P608 Time to onset of effect of biologics and small molecules in moderate-to-severe or acute severe ulcerative colitis – a systematic review and network meta-analysis
Attauabi, M.(1,2)*;Dahl, E.K.(1);Burisch, J.(2,3);Gubatan, J.(4);Nielsen, O.H.(1);Seidelin, J.B.(1);
(1)Copenhagen University Hospital - Herlev and Gentofte, Department of Gastroenterology and Hepatology, Herlev, Denmark;(2)Hvidovre Hospital, Copenhagen Center for Inflammatory Bowel Disease in Children- Adolescents- and Adults, Hvidovre, Denmark;(3)Copenhagen University Hospital - Amager and Hvidovre- Hvidovre, Gastrounit- Medical Section, Hvidovre, Denmark;(4)Stanford University School of Medicine, Division of Gastroenterology and Hepatology, Stanford, United States;
Time to response of advanced therapies is an important parameter due to the symptom load and risk of disease complications in moderate-to-severe ulcerative colitis (UC), but comparative data are lacking. We aimed to assess the comparative onset of effectiveness of biological therapies and small molecules for this patient population.
In this systematic review and network meta-analysis, we searched MEDLINE, Embase, and Cochrane Central Register of Controlled Trials from inception to 24 August 2022, for randomized controlled trials or open-label studies assessing the effectiveness of biologics or small molecule drugs within the first six weeks of treatment in adults with UC. The co-primary outcomes were the induction of clinical response and clinical remission at week 2. Network meta-analyses was conducted under the Bayesian framework. This study is registered with PROSPERO: CRD42021250236.
The systematic literature search identified 20,406 citations, of which 28 studies comprising 11,155 patients fulfilled the eligibility criteria (Figure 1). All agents were superior to placebo for the induction of a clinical response at week 2 (Figure 2). Upadacitinib ranked highest for induction of clinical response and clinical remission at week 2 and was significantly superior to all agents but tofacitinib, which ranked second highest (Figures 3-4). Although the rankings remained consistent, no differences between upadacitinib and biological therapies were demonstrated in the sensitivity analyses of partial Mayo clinic score response or resolution of rectal bleeding at week 2. Tumor necrosis factor-α (TNF) inhibitors were significantly superior to vedolizumab and ustekinumab for patient-reported outcome-2 (PRO-2) remission at week 2 in bio-naïve patients. Ustekinumab, and ozanimod ranked lowest across all endpoints.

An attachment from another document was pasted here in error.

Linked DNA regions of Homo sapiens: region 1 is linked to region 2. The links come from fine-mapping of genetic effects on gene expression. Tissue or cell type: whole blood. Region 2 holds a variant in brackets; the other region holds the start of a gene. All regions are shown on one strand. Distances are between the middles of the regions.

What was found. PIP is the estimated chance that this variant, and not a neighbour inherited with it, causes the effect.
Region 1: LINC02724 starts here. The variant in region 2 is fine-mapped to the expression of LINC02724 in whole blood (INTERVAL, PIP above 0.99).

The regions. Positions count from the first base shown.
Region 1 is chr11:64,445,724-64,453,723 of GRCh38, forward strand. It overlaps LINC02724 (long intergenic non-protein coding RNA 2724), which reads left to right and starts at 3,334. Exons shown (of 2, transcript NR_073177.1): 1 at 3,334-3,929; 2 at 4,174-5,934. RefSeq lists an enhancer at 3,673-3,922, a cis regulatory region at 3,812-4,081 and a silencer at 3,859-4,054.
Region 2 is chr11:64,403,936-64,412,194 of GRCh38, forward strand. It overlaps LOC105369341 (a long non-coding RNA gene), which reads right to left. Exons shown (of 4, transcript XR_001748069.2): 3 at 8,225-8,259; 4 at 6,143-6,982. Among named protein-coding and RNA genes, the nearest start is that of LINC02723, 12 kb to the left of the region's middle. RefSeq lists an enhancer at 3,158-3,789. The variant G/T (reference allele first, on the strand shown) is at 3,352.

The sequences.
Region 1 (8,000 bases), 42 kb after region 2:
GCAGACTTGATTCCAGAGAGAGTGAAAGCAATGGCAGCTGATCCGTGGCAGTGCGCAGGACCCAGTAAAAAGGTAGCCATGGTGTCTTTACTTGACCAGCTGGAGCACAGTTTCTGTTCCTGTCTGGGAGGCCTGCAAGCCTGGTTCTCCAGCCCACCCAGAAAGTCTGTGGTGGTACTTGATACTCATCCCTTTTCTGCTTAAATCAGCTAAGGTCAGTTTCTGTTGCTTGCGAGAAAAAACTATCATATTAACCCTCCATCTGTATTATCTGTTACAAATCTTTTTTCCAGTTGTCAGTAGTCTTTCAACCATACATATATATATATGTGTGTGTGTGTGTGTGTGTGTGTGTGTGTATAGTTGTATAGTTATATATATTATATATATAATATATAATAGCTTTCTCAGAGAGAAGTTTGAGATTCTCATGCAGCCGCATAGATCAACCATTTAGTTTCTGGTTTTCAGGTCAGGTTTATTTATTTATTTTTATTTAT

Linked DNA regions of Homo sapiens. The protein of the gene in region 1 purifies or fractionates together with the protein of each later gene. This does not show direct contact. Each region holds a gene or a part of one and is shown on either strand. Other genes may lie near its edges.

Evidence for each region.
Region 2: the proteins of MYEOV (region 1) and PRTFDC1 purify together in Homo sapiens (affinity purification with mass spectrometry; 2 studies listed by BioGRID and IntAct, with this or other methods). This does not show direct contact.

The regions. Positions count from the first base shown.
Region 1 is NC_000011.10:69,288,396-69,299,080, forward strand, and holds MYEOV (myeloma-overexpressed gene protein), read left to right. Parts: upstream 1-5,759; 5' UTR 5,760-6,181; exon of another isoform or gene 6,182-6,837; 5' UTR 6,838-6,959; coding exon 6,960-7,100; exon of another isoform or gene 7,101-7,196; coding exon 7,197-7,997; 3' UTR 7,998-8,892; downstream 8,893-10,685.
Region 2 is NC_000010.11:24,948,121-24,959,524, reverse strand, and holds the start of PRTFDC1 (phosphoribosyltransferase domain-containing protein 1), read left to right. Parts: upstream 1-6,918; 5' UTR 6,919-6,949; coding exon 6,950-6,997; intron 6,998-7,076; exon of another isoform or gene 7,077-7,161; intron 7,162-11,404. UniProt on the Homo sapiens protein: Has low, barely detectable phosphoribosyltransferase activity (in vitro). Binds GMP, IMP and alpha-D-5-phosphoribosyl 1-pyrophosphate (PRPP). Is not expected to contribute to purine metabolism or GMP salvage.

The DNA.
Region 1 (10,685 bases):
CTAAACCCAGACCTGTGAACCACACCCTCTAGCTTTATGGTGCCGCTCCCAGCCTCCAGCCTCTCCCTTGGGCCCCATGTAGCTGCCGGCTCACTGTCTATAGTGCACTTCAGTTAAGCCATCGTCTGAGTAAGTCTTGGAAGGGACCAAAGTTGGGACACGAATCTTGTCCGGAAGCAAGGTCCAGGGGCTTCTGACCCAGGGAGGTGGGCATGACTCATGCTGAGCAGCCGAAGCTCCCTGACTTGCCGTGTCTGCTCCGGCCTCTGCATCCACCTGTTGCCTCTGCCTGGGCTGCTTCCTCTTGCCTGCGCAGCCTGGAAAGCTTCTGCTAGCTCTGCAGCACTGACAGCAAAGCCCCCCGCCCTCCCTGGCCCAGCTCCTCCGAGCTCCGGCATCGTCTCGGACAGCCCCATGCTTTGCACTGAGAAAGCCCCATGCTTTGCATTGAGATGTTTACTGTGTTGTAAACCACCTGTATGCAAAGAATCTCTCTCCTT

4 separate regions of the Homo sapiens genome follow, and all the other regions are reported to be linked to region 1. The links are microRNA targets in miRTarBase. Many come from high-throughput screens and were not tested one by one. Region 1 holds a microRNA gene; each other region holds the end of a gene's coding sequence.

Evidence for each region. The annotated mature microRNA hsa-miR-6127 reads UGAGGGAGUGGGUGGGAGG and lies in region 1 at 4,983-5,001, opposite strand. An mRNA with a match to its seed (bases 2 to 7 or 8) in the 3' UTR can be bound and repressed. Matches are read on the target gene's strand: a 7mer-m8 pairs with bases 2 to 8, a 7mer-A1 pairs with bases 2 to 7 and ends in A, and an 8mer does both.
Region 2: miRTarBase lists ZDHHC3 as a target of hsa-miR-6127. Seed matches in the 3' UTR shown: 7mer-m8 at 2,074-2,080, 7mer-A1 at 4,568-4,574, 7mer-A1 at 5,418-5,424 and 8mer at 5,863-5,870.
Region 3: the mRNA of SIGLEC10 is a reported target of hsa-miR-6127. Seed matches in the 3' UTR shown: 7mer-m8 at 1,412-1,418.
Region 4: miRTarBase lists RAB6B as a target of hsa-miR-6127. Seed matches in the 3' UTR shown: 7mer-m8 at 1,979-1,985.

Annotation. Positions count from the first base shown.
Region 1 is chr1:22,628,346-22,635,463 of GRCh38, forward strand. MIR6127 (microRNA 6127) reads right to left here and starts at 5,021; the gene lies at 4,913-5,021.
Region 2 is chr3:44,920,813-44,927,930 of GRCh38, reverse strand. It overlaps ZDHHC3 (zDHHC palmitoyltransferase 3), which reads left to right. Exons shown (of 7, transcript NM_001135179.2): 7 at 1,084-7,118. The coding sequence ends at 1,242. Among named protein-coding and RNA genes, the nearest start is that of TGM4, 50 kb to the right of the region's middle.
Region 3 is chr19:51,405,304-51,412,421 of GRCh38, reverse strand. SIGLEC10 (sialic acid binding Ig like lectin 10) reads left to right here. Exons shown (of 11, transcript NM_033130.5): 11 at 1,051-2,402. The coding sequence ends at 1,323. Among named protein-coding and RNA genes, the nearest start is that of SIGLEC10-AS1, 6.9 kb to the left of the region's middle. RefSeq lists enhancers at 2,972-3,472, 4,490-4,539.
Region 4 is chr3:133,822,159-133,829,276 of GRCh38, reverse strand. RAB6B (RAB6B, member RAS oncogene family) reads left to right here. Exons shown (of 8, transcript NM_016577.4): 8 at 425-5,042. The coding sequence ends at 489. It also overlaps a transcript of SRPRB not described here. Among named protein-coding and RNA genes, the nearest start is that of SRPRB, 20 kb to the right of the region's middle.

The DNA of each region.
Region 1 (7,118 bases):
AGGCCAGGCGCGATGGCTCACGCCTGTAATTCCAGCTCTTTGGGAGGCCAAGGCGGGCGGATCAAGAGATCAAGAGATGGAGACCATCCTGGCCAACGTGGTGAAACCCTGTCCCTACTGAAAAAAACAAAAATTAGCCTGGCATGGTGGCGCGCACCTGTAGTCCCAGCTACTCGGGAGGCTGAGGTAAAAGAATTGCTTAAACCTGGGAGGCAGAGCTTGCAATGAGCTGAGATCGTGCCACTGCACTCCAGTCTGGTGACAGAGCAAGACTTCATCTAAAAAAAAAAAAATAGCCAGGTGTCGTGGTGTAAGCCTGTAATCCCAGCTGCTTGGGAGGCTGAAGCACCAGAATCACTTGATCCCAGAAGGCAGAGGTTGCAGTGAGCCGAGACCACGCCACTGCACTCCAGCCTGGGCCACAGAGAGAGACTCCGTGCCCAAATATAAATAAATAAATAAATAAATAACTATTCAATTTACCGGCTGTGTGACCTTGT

Figure 1: Flow diagram of assessment of studies identified in the systematic review
Figure 2: Forest plot for achievement of clinical response at week 2 among patients with moderate to severe ulcerative colitis
Figure 3: Indirect comparison of biologics and small molecule drugs for the induction of clinical response at week 2 in patients with moderate-to-severe ulcerative colitis
Figure 4: Indirect comparison of biologics and small molecule drugs for the induction of clinical remission at week 2 in patients with moderate-to-severe ulcerative colitis
In this network meta-analysis, we found upadacitinib to be significantly superior to all agents but tofacitinib for induction of clinical response and clinical remission two weeks after treatment initiation. In contrast, ustekinumab and ozanimod ranked lowest. Our findings help to establish the evidence regarding the onset of effectiveness of advanced therapies.